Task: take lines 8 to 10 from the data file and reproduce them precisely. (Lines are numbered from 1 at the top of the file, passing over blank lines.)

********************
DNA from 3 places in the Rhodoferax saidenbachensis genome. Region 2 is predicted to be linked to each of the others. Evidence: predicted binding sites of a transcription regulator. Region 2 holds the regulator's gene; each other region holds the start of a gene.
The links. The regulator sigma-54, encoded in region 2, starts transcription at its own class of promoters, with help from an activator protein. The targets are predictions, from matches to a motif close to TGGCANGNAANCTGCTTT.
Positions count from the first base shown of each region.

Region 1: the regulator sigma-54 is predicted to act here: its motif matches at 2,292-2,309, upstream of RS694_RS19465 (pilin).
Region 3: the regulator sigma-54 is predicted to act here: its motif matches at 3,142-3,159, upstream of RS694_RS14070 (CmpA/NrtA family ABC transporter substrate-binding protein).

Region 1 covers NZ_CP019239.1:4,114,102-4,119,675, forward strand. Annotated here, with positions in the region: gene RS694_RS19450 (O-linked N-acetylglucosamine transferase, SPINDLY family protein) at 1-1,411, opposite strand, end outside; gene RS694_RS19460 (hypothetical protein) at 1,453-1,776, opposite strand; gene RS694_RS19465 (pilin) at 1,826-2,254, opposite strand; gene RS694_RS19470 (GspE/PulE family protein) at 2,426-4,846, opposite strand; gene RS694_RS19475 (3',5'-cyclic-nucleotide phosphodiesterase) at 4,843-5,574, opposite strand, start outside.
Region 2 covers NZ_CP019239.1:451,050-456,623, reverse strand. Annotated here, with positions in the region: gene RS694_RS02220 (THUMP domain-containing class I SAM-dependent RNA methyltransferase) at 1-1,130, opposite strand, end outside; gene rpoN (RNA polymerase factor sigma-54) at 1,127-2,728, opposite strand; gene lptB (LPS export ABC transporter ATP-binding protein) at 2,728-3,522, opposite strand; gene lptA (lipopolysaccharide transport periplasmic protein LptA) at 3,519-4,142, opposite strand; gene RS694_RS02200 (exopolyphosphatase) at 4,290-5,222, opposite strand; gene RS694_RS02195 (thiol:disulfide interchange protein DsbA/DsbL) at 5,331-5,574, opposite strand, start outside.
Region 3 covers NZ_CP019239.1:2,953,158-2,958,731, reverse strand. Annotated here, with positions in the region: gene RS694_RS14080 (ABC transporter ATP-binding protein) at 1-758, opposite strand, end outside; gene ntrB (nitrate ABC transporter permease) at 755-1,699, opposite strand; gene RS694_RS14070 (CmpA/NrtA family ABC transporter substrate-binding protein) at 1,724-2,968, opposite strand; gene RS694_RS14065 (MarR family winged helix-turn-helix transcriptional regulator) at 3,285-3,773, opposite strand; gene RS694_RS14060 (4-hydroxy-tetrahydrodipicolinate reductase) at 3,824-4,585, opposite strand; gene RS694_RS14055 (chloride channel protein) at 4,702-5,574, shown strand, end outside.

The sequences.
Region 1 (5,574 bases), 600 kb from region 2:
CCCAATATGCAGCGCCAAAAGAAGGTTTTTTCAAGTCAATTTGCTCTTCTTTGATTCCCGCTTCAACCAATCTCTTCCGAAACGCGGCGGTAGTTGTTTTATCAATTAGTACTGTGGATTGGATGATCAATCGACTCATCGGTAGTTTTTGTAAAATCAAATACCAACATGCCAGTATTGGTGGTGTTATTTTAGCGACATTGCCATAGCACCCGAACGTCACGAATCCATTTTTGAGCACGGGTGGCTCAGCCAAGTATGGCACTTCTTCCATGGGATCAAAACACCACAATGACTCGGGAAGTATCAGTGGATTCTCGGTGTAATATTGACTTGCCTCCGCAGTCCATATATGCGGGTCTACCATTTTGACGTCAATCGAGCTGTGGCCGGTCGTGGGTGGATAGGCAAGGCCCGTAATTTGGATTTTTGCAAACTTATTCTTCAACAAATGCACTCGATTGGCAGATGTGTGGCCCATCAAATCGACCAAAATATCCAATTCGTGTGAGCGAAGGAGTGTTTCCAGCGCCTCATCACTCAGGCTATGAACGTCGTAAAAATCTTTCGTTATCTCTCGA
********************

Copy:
Region 3 covers NZ_CP019239.1:2,953,158-2,958,731, reverse strand. Annotated here, with positions in the region: gene RS694_RS14080 (ABC transporter ATP-binding protein) at 1-758, opposite strand, end outside; gene ntrB (nitrate ABC transporter permease) at 755-1,699, opposite strand; gene RS694_RS14070 (CmpA/NrtA family ABC transporter substrate-binding protein) at 1,724-2,968, opposite strand; gene RS694_RS14065 (MarR family winged helix-turn-helix transcriptional regulator) at 3,285-3,773, opposite strand; gene RS694_RS14060 (4-hydroxy-tetrahydrodipicolinate reductase) at 3,824-4,585, opposite strand; gene RS694_RS14055 (chloride channel protein) at 4,702-5,574, shown strand, end outside.

The sequences.
Region 1 (5,574 bases), 600 kb from region 2: